Otro modo de contribuir al progreso de la química: las patentes

RSEQ_VOL109_n4_PORTADA 13_AnalesQuim_109_308_PatentesLas patentes son frecuentemente olvidadas y en investigación no suelen considerarse como auténtica literatura científica, ni como modo de contribuir al progreso de la ciencia mediante la protección de los resultados de la tarea investigadora. Este artículo pretende acercar el mundo de las patentes a los químicos para que en el día a día las consideren bibliografía, las utilicen activamente protegiendo el resultado de su trabajo, o se conviertan incluso en el objeto mismo del trabajo.  La definición de invención, los requisitos para patentar, las consecuencias, incluso la jerga utilizada, deberán resultar más familiares tras la lectura del presente artículo. (el artículo completo se puede leer aquí.

 

What will not make the headlines in January 2014, and what made headlines at the end of 2013

In my comment of October 28 on the Unitary Patent I said that we still had time to learn much about it and prepare ourselves for its impact.

And this was the case. The first date given in Article 18 of Regulation No 1257/2012 of the European Parliament and Council (17/12/2012) as a possible date for the entry into force of the Unitary Patent, which was the January 1, 2014, passed and nothing happened. And it seems that the second date – which is the date of the entry into force of the Unified Court – will take long to arrive.

Austria is the first country that ratified the Agreement for the Establishment of a Unified Court for patent matters and still remains the only one. Therefore there is still a long way until the provisions of the European legislation for the entry into force of the second condition governing the Unitary Patent are met.

 If you were planning to visit Paris or London on the occasion of a unitary patent litigation, you’d better change your plans because this dream can take long to come true.

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 What has been recent news ( December 17, 2013 ) is that the European Office has lunched the software capable of automatically translating patents into the 28 official languages ​​of the member countries of the European Convention, plus the ability to translate documents from Japanese, Korean, Russian and Chinese. This is completely free for Espacenet users, or, in other words, for everyone. We expect the European Patent Office to publish statistics on the use of this software and the degree of satisfaction of those users, because it is definitely of a great importance. We thank the EPO for including a satisfaction questionnaire to be answered precisely at the same time of getting a translation. I took a test of this software with a translation from English into Spanish and I have to say that seems to be fine. Some paragraphs are perfectly translated, and could not be distinguished from a translation by a human. Of course, if I ask for a translation into a language I do not know, I just can accept the results. We must not forget that the EPO issued a warning that these translations are intended for use in prior art reviewing and not for use in litigation. So it is the responsibility of each person how to use it. Therefore we should not put “if and buts” to this initiative, but celebrate it for what it is: a great tool.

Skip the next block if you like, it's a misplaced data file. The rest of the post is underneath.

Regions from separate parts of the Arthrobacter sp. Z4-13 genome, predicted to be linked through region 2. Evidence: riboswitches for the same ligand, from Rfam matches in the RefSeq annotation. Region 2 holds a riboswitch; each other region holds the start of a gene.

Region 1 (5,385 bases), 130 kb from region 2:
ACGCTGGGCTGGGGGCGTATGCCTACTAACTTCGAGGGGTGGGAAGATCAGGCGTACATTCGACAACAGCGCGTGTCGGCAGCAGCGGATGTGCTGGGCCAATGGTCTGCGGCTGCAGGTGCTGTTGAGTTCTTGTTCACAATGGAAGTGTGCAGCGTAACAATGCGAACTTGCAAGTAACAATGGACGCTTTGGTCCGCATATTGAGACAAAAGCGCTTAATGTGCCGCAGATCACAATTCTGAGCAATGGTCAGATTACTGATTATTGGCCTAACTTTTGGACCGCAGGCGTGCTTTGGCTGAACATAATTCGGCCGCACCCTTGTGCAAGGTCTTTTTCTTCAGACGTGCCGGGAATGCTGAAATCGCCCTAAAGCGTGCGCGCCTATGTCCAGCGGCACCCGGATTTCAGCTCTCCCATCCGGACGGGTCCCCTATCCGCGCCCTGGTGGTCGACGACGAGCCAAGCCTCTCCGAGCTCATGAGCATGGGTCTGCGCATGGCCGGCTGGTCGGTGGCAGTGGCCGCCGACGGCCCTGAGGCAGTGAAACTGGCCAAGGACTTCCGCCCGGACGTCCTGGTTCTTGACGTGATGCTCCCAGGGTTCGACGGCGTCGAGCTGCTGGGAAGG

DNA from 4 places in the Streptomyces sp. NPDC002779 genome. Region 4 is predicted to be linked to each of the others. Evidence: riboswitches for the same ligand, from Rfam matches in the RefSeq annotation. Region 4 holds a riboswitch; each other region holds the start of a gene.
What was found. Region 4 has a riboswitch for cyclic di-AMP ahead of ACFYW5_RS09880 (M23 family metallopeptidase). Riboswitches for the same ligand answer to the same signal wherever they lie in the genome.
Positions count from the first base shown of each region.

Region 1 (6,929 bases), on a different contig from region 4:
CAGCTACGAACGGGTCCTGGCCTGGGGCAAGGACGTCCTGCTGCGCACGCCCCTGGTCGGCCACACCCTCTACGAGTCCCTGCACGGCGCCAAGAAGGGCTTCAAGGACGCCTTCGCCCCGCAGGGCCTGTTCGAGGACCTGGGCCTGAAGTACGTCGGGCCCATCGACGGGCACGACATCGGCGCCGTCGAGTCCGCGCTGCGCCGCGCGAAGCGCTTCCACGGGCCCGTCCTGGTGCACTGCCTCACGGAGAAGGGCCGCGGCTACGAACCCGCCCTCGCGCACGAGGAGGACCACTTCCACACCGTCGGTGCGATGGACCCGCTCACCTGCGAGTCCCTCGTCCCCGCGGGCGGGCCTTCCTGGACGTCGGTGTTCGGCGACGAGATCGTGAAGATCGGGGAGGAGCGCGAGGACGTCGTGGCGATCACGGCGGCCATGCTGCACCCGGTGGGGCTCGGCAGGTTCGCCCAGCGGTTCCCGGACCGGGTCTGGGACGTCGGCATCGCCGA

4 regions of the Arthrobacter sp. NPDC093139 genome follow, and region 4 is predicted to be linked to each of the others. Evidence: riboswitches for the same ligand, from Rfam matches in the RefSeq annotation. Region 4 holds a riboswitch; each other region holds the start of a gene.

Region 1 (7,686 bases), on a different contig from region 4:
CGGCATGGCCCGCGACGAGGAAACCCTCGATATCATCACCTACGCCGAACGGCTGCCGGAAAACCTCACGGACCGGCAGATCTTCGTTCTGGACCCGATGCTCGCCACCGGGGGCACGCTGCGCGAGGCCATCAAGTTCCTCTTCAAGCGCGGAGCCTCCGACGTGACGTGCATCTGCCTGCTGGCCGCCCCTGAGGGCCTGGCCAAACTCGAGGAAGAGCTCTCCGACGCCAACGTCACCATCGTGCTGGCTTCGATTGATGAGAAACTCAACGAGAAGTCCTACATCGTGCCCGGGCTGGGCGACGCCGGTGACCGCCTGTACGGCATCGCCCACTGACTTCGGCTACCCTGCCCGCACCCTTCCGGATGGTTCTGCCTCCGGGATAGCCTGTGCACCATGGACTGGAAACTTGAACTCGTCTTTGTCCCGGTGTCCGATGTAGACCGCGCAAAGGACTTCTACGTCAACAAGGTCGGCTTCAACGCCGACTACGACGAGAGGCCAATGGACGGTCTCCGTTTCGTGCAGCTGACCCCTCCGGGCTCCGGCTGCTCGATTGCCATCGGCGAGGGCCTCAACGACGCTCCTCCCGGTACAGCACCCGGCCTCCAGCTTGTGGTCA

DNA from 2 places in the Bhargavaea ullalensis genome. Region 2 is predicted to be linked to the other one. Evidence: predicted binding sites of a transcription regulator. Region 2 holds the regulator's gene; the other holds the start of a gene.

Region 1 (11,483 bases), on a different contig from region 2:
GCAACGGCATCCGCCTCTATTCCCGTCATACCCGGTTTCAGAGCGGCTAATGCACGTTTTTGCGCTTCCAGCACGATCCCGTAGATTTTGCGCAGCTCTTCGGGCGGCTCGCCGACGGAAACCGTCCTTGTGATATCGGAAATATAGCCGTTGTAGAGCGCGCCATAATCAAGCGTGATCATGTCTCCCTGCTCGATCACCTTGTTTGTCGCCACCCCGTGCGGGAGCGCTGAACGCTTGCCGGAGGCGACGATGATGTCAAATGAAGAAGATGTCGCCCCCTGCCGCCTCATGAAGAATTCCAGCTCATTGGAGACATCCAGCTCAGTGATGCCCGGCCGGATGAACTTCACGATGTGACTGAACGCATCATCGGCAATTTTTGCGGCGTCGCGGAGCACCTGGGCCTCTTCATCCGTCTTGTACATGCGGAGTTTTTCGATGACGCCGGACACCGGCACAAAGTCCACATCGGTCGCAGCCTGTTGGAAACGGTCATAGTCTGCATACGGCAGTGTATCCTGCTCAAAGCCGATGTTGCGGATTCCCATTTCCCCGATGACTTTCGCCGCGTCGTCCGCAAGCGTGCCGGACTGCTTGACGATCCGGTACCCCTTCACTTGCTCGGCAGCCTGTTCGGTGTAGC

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 And finally, the bad and the good news for Spain in the beginning of the year: the bad news is that after 4,405 Spanish patent applications filed in 1989 and 3,703 in 2008 , we cannot rejoice at the final balance of 2013. Whereas we are awaiting the data of December, the number of Spanish applications filed with the Spanish Patent Office is 508 less than in 2102 – exactly 2,853 – and is very unlikely that more than 300 were filed in December, if at all.

 The good news for 2014 is that the company 3M – which already has a factory in our country – opened last November a research center in Spain, in which at least 40 technicians will work. We expect and we wish that the company that created the Post-it and the Scotch Brite starts this new adventure with success and contributes to increase the number of Spanish patent applications to at least the figures of 1989!. It is so sad having to say this at this stage in the twenty-first century!

                      Seni Cueto